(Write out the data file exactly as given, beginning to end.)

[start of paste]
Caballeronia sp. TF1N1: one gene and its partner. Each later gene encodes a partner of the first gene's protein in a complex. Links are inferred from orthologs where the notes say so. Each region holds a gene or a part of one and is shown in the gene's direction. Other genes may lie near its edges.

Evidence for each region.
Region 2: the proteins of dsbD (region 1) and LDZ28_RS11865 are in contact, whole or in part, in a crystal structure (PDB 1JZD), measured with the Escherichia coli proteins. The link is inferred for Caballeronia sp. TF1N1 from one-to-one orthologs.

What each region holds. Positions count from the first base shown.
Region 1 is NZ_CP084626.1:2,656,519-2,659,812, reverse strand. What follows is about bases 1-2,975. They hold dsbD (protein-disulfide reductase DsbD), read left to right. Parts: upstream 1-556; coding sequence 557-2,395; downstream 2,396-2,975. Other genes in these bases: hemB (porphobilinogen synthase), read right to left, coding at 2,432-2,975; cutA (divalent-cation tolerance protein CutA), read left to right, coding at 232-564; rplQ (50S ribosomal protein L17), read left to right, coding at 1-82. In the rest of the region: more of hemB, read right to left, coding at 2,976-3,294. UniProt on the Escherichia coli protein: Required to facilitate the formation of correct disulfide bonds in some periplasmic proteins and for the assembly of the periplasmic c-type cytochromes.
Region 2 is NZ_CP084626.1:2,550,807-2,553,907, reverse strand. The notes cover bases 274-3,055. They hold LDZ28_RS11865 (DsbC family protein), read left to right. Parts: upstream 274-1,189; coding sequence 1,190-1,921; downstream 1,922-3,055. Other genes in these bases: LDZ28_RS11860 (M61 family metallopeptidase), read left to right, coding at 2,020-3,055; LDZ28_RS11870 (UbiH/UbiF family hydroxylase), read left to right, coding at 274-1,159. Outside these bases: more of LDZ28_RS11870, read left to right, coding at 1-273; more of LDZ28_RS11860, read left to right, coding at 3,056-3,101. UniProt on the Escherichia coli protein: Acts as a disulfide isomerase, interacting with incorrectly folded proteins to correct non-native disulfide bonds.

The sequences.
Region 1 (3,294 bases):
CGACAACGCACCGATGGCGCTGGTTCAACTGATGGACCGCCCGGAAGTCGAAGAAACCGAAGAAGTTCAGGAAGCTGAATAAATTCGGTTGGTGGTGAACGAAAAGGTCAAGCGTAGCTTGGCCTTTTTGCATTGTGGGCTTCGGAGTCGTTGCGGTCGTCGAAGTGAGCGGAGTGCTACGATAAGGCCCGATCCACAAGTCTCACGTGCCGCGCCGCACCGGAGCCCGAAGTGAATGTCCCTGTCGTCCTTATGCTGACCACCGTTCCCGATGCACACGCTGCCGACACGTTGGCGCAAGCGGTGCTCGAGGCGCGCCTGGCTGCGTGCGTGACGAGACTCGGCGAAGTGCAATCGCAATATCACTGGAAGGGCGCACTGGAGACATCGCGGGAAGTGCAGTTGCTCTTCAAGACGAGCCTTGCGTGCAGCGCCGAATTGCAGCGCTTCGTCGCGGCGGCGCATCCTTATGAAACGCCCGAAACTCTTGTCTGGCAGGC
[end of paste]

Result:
Caballeronia sp. TF1N1: one gene and its partner. Each later gene encodes a partner of the first gene's protein in a complex. Links are inferred from orthologs where the notes say so. Each region holds a gene or a part of one and is shown in the gene's direction. Other genes may lie near its edges.

Evidence for each region.
Region 2: the proteins of dsbD (region 1) and LDZ28_RS11865 are in contact, whole or in part, in a crystal structure (PDB 1JZD), measured with the Escherichia coli proteins. The link is inferred for Caballeronia sp. TF1N1 from one-to-one orthologs.

What each region holds. Positions count from the first base shown.
Region 1 is NZ_CP084626.1:2,656,519-2,659,812, reverse strand. What follows is about bases 1-2,975. They hold dsbD (protein-disulfide reductase DsbD), read left to right. Parts: upstream 1-556; coding sequence 557-2,395; downstream 2,396-2,975. Other genes in these bases: hemB (porphobilinogen synthase), read right to left, coding at 2,432-2,975; cutA (divalent-cation tolerance protein CutA), read left to right, coding at 232-564; rplQ (50S ribosomal protein L17), read left to right, coding at 1-82. In the rest of the region: more of hemB, read right to left, coding at 2,976-3,294. UniProt on the Escherichia coli protein: Required to facilitate the formation of correct disulfide bonds in some periplasmic proteins and for the assembly of the periplasmic c-type cytochromes.
Region 2 is NZ_CP084626.1:2,550,807-2,553,907, reverse strand. The notes cover bases 274-3,055. They hold LDZ28_RS11865 (DsbC family protein), read left to right. Parts: upstream 274-1,189; coding sequence 1,190-1,921; downstream 1,922-3,055. Other genes in these bases: LDZ28_RS11860 (M61 family metallopeptidase), read left to right, coding at 2,020-3,055; LDZ28_RS11870 (UbiH/UbiF family hydroxylase), read left to right, coding at 274-1,159. Outside these bases: more of LDZ28_RS11870, read left to right, coding at 1-273; more of LDZ28_RS11860, read left to right, coding at 3,056-3,101. UniProt on the Escherichia coli protein: Acts as a disulfide isomerase, interacting with incorrectly folded proteins to correct non-native disulfide bonds.

The sequences.
Region 1 (3,294 bases):
CGACAACGCACCGATGGCGCTGGTTCAACTGATGGACCGCCCGGAAGTCGAAGAAACCGAAGAAGTTCAGGAAGCTGAATAAATTCGGTTGGTGGTGAACGAAAAGGTCAAGCGTAGCTTGGCCTTTTTGCATTGTGGGCTTCGGAGTCGTTGCGGTCGTCGAAGTGAGCGGAGTGCTACGATAAGGCCCGATCCACAAGTCTCACGTGCCGCGCCGCACCGGAGCCCGAAGTGAATGTCCCTGTCGTCCTTATGCTGACCACCGTTCCCGATGCACACGCTGCCGACACGTTGGCGCAAGCGGTGCTCGAGGCGCGCCTGGCTGCGTGCGTGACGAGACTCGGCGAAGTGCAATCGCAATATCACTGGAAGGGCGCACTGGAGACATCGCGGGAAGTGCAGTTGCTCTTCAAGACGAGCCTTGCGTGCAGCGCCGAATTGCAGCGCTTCGTCGCGGCGGCGCATCCTTATGAAACGCCCGAAACTCTTGTCTGGCAGGC